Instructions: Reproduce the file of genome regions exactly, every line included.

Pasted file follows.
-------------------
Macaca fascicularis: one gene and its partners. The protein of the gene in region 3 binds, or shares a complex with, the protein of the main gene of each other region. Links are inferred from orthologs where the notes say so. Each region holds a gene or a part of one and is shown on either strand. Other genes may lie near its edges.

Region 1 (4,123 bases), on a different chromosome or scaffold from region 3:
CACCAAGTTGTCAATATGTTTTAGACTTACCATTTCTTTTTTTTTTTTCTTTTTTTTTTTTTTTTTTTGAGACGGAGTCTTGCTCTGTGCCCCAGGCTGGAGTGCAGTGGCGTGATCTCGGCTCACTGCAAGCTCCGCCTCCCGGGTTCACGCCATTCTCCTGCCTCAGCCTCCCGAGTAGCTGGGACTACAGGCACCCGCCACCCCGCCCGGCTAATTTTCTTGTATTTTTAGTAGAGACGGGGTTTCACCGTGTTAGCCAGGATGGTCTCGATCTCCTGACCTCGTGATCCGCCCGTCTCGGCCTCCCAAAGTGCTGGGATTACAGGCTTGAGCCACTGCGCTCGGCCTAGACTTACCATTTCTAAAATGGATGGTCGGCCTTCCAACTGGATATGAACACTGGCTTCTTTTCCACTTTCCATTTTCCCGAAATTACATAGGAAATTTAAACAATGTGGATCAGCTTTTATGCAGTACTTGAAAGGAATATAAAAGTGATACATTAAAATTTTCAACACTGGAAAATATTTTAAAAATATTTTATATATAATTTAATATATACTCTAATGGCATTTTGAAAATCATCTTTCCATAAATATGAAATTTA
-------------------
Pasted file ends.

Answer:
Macaca fascicularis: one gene and its partners. The protein of the gene in region 3 binds, or shares a complex with, the protein of the main gene of each other region. Links are inferred from orthologs where the notes say so. Each region holds a gene or a part of one and is shown on either strand. Other genes may lie near its edges.

Region 1 (4,123 bases), on a different chromosome or scaffold from region 3:
CACCAAGTTGTCAATATGTTTTAGACTTACCATTTCTTTTTTTTTTTTCTTTTTTTTTTTTTTTTTTTGAGACGGAGTCTTGCTCTGTGCCCCAGGCTGGAGTGCAGTGGCGTGATCTCGGCTCACTGCAAGCTCCGCCTCCCGGGTTCACGCCATTCTCCTGCCTCAGCCTCCCGAGTAGCTGGGACTACAGGCACCCGCCACCCCGCCCGGCTAATTTTCTTGTATTTTTAGTAGAGACGGGGTTTCACCGTGTTAGCCAGGATGGTCTCGATCTCCTGACCTCGTGATCCGCCCGTCTCGGCCTCCCAAAGTGCTGGGATTACAGGCTTGAGCCACTGCGCTCGGCCTAGACTTACCATTTCTAAAATGGATGGTCGGCCTTCCAACTGGATATGAACACTGGCTTCTTTTCCACTTTCCATTTTCCCGAAATTACATAGGAAATTTAAACAATGTGGATCAGCTTTTATGCAGTACTTGAAAGGAATATAAAAGTGATACATTAAAATTTTCAACACTGGAAAATATTTTAAAAATATTTTATATATAATTTAATATATACTCTAATGGCATTTTGAAAATCATCTTTCCATAAATATGAAATTTA